As of Tuesday afternoon, disaster agency estimated 99 people were missing, 799 were badly injured, 152 victims remained trapped under debris, there were 61,687 refugees created by the quake and tsunami and 65,733 houses had collapsed.
In a heartbreaking development Monday, the bodies of 34 schoolchildren were discovered by Indonesian Red Cross officials in a church that was buried by a landslide. At least 1,200 have died.
An earth remover works to clear debris from the collapsed Roa Roa hotel in Palu.
Indonesia is racing against the clock as authorities continue to rescue victims affected by the recent magnitude 7.5 quake. Authorities have prioritized the immediate burial of the dead to prevent any disease outbreak caused by decomposing bodies.
The confirmed death toll of 844 released by Nugroho on Monday afternoon was an increase of only 12 since the previous day, with almost the entire total from Palu.
Most of the dead were from the city of Palu, but much is still unknown about other coastal towns that have yet to be properly assessed due to impassable roads, downed power lines and phone outages.
It was hoped up to 1,500 people could be taken out every day, with children, women and the injured the priority, he said.
Among the thousands of survivors preparing to bed down for another night outside, Masse pointed out another common worry besides food, water and missing relatives - the lack of electricity. On Tuesday morning, two quakes - of 5.9 and 6.0 magnitude - were recorded in quick succession off the southern coast of Indonesia's Sumba island.
More than 60,000 Indonesians have been displaced by the quake and tsunami, Chief Security Minister Wiranto told reporters on Monday.
Sutopo Purwo Nugroho, a spokesman for Indonesia's National Disaster Mitigation Agency, told the BBC that the tsunami detector buoys - 21 floating devices connected to deep-sea sensors - weren't working. The agency has set aside the equivalent of $37.6 million in relief funds and declared a state of emergency through October 11. The Indonesian government has evacuated 114 foreign nationals.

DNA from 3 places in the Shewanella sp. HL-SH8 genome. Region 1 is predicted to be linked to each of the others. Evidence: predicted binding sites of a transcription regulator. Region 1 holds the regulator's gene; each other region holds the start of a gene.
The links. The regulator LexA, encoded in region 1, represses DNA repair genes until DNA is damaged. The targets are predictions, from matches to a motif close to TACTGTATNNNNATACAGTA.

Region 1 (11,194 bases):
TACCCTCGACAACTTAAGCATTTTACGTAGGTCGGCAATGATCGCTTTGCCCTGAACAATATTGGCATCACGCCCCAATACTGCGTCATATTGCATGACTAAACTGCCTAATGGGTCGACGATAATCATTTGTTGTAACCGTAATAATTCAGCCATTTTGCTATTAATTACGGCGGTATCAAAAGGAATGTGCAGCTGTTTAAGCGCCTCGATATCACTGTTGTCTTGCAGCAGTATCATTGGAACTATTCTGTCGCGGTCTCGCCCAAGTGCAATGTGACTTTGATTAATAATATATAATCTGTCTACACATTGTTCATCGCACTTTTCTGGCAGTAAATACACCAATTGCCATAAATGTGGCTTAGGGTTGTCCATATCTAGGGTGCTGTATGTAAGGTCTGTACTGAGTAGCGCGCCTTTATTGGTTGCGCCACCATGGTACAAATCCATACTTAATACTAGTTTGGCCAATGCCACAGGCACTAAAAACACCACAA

Meanwhile, many regions remain at a standstill.
Drone footage shows much of a city on the Indonesian island of Sulawesi is flattened.
On Monday, many survivors blocked trucks carrying aid to plunder the contents as many have gone hungry and thirsty for days. The survivors have been waiting for a chance to flee the city since Saturday, camping outside on mats or cardboard.
President Joko Widodo has welcomed offers of global help.
In some images the effects of liquefaction - where the vibrations and tremors in an natural disaster cause the ground, and everything built on it, to ripple and move like water - and landslides is stark.
Disaster officials say the inability to access the worst-affected areas has hampered their efforts, as they were unable to quickly deliver aid and heavy machinery used to rescue survivors.
Satellite imagery provided by regional relief teams showed severe damage at some of the area's major ports, with large ships tossed on land, quays and bridges trashed and shipping containers thrown around.
Some remote areas have yet to be contacted, and there are fears that the death toll could rise further.
In a video by The Guardian, the region is strewn with devastation.
Jan Gelfand, head of the International Federation of Red Cross and Red Crescent Societies (IFRC) Country Cluster Support office in Jakarta, whose teams are in the disaster zone, described the situation as, "nightmarish". The buoys had been donated by the US, Germany, and Malaysia after the 2004 tsunami that killed nearly 250,000 people in the Aceh region, but they had been neglected, and many had been stolen or vandalized.